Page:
Even though concentric hypertrophy, characteristic of the hypertension, was not observed in this study, the L-NAME TRAINED animals presented significant increases of fibrosis, demonstrating the important role of NO in exercise induced cardiac remodeling. The TRAINED group also presented increased cardiac fibrosis, although to a lesser degree, however, it is well known that this is common and is a result of physiological hypertrophy due to the proportional increase of all tissue components, or in other words, contractile tissue (cardiomyocyte) and non-contractile tissue (connective tissue and extracellular matrix)35.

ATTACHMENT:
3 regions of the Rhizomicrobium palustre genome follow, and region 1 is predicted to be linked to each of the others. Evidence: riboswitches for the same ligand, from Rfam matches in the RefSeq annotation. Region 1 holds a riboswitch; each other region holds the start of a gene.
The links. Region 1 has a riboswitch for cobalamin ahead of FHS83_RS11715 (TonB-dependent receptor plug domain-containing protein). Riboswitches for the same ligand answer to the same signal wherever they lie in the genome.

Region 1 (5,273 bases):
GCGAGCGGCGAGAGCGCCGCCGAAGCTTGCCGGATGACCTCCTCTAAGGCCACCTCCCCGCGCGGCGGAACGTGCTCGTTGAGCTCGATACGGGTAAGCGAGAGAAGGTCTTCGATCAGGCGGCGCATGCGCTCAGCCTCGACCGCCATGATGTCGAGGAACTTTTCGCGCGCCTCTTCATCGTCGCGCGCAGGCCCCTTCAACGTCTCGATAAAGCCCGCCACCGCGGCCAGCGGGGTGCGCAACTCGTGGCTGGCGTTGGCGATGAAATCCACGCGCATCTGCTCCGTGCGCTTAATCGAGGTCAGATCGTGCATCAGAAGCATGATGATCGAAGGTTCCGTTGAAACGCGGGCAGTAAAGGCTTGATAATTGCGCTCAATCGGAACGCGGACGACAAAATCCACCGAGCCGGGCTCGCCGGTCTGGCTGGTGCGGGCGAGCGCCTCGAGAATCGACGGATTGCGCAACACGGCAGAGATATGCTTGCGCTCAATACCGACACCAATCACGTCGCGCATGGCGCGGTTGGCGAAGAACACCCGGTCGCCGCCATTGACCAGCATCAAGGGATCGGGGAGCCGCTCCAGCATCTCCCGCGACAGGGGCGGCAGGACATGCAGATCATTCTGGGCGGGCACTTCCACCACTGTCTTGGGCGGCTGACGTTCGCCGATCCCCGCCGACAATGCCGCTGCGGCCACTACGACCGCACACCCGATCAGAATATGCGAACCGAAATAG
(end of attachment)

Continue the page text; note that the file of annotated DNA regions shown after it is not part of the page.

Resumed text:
The considerable increase of fibrosis presented by the L-NAME TRAINED group seems to reflect the important role of NO in exercise induced cardiac remodeling. Some authors have demonstrated that hypertension induced pathological hypertrophy is a result of the action of humoral factors, mainly angiotensin II36. The intracellular cascade of events induced by these factors appears to promote, among other effects, increased cardiac fibrosis, considerable cardiomyocyte apoptosis elevation, contractile depression and cardiac dysfunction in response to b-stimulation which gradually progresses to lethal cardiomyopathy37-39. The role of NO, in these situations is to prevent or attenuate myocardial hypertrophy, cardiac fibroblast proliferation and cardiomyocyte apoptosis. This effect appears to depend on the production and release of bradykinin via the AT2R angiotensin II receptor, leading to the formation of NO (bradykinin/NO-dependent), offsetting the pathological hypertrophy induced by the activation of the AT1 receptor11. On the other hand, even though the mechanism is unclear, NO is also involved in the angiogenesis process, which explains the increased cardiac fibrosis observed in the L-NAME TRAINED group40. Generally speaking, exercise induces angiogenesis in various tissues when they are stimulated. This is also true for the heart muscle and the increased demand induced by exercise promotes increased intramyocardial angiogenesis10. Since the NO production was blocked by L-NAME, it is possible that the fibrosis was caused by the reduction in the angiogenesis process as a result of the diminished cardiomyocyte vascularization. Nevertheless, further studies are required to clarify the NO mechanisms in the angiogenesis process in relation to pathological conditions and exercise.